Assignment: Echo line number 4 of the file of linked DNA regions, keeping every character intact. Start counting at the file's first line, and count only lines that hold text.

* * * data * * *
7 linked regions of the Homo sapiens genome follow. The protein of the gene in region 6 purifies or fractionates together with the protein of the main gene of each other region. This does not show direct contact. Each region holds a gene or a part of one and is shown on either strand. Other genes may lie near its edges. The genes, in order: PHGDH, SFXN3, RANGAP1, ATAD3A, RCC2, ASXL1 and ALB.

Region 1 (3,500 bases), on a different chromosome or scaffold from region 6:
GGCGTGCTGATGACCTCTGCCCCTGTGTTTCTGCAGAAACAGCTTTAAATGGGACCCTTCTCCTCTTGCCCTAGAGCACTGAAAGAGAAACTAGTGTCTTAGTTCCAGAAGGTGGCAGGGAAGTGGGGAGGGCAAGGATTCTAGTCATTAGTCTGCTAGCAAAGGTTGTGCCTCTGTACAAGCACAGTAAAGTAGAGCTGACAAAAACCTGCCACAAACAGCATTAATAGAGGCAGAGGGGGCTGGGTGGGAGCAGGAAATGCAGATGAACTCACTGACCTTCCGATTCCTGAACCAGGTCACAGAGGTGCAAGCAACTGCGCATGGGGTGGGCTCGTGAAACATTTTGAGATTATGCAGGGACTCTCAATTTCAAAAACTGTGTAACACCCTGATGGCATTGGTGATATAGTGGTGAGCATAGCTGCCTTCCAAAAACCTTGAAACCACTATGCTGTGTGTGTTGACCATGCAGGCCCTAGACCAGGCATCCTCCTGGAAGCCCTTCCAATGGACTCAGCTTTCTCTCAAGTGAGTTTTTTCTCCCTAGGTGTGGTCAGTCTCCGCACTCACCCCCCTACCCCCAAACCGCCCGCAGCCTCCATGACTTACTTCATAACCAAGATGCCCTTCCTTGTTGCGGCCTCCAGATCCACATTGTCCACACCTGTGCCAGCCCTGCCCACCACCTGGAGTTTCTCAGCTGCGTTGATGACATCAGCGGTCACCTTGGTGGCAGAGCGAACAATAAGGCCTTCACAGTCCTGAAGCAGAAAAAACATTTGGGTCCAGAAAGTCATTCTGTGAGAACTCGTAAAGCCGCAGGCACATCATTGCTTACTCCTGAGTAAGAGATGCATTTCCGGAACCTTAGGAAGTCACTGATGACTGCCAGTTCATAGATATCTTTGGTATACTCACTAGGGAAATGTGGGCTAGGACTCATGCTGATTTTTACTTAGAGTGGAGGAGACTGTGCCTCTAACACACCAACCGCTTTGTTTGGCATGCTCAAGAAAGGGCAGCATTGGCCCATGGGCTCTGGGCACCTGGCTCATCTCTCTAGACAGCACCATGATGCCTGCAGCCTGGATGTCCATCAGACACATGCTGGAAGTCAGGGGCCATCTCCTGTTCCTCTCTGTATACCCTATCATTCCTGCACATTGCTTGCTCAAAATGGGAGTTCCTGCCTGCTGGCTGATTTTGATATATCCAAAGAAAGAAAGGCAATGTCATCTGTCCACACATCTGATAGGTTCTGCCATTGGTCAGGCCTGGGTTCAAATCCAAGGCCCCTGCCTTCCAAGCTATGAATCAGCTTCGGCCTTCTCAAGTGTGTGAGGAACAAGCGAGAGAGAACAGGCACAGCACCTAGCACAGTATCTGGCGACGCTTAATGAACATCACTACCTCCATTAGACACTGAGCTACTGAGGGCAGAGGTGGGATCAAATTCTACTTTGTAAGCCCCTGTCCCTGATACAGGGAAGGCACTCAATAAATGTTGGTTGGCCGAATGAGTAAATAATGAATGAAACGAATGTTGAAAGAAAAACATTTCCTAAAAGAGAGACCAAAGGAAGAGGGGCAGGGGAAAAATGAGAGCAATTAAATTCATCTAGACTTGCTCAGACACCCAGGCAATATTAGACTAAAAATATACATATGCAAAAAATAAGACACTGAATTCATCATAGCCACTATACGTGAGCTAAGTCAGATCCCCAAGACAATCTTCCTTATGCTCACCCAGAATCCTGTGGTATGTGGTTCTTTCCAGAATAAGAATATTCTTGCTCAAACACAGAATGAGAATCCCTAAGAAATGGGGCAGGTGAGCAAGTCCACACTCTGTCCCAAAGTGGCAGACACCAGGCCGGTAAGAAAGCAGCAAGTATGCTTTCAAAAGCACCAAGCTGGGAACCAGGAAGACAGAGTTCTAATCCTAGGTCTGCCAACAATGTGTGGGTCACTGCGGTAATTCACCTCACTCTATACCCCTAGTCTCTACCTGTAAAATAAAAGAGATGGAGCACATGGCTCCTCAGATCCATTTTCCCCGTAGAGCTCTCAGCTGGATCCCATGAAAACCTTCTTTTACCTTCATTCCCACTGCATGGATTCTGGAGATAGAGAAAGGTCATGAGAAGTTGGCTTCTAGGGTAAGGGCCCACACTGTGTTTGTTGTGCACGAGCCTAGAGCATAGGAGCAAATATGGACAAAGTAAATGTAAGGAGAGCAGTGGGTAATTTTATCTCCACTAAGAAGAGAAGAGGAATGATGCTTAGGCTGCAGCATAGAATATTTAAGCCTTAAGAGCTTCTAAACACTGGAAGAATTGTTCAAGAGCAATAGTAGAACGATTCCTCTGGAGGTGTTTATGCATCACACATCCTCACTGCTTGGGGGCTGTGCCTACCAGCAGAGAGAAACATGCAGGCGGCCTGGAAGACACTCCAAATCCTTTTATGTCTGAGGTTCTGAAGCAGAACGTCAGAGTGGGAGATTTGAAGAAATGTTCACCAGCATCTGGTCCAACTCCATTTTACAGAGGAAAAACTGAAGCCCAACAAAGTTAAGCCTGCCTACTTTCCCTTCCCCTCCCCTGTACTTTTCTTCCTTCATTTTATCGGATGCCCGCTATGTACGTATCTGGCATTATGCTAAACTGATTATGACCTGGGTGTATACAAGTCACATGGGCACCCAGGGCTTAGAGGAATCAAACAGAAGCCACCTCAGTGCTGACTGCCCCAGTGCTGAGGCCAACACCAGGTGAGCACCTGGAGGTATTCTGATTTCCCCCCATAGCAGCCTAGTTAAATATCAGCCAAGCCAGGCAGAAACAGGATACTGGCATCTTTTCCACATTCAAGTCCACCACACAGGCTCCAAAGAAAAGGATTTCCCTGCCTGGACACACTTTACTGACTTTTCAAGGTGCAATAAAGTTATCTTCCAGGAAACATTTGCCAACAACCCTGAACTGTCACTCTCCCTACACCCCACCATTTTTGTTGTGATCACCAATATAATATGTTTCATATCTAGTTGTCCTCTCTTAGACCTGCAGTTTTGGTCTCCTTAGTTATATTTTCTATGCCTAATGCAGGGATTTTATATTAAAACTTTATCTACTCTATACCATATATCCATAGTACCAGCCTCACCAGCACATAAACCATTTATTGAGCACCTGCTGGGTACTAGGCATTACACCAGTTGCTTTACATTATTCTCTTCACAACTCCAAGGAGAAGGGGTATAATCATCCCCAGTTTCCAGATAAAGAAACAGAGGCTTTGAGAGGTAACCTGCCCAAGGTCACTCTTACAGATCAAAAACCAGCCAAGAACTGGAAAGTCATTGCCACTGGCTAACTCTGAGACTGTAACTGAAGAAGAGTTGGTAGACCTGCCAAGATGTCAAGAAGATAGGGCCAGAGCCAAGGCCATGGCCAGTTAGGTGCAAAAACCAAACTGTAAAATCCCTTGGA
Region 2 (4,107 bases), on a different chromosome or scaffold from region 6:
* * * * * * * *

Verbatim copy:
Region 2 (4,107 bases), on a different chromosome or scaffold from region 6: